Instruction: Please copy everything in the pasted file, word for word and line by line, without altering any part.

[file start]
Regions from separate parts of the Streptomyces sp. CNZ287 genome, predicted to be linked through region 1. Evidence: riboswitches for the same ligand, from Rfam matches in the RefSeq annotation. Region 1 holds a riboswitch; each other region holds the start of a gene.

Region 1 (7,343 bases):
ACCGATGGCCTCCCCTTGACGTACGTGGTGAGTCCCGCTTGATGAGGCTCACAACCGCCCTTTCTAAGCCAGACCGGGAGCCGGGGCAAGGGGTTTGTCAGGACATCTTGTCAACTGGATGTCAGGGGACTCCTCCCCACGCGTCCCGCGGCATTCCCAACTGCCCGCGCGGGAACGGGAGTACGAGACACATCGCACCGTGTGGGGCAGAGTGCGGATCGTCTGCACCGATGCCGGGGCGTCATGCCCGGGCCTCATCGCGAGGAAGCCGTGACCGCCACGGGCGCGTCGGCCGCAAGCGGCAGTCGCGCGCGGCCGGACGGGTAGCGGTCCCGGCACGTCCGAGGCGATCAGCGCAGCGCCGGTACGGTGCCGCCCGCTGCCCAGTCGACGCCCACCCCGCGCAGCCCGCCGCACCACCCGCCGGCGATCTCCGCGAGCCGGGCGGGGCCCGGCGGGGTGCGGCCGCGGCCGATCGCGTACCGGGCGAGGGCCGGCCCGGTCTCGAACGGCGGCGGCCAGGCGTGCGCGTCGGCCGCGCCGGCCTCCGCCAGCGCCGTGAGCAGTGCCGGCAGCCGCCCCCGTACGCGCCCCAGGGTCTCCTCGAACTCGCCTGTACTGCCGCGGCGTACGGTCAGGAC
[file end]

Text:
Regions from separate parts of the Streptomyces sp. CNZ287 genome, predicted to be linked through region 1. Evidence: riboswitches for the same ligand, from Rfam matches in the RefSeq annotation. Region 1 holds a riboswitch; each other region holds the start of a gene.

Region 1 (7,343 bases):
ACCGATGGCCTCCCCTTGACGTACGTGGTGAGTCCCGCTTGATGAGGCTCACAACCGCCCTTTCTAAGCCAGACCGGGAGCCGGGGCAAGGGGTTTGTCAGGACATCTTGTCAACTGGATGTCAGGGGACTCCTCCCCACGCGTCCCGCGGCATTCCCAACTGCCCGCGCGGGAACGGGAGTACGAGACACATCGCACCGTGTGGGGCAGAGTGCGGATCGTCTGCACCGATGCCGGGGCGTCATGCCCGGGCCTCATCGCGAGGAAGCCGTGACCGCCACGGGCGCGTCGGCCGCAAGCGGCAGTCGCGCGCGGCCGGACGGGTAGCGGTCCCGGCACGTCCGAGGCGATCAGCGCAGCGCCGGTACGGTGCCGCCCGCTGCCCAGTCGACGCCCACCCCGCGCAGCCCGCCGCACCACCCGCCGGCGATCTCCGCGAGCCGGGCGGGGCCCGGCGGGGTGCGGCCGCGGCCGATCGCGTACCGGGCGAGGGCCGGCCCGGTCTCGAACGGCGGCGGCCAGGCGTGCGCGTCGGCCGCGCCGGCCTCCGCCAGCGCCGTGAGCAGTGCCGGCAGCCGCCCCCGTACGCGCCCCAGGGTCTCCTCGAACTCGCCTGTACTGCCGCGGCGTACGGTCAGGAC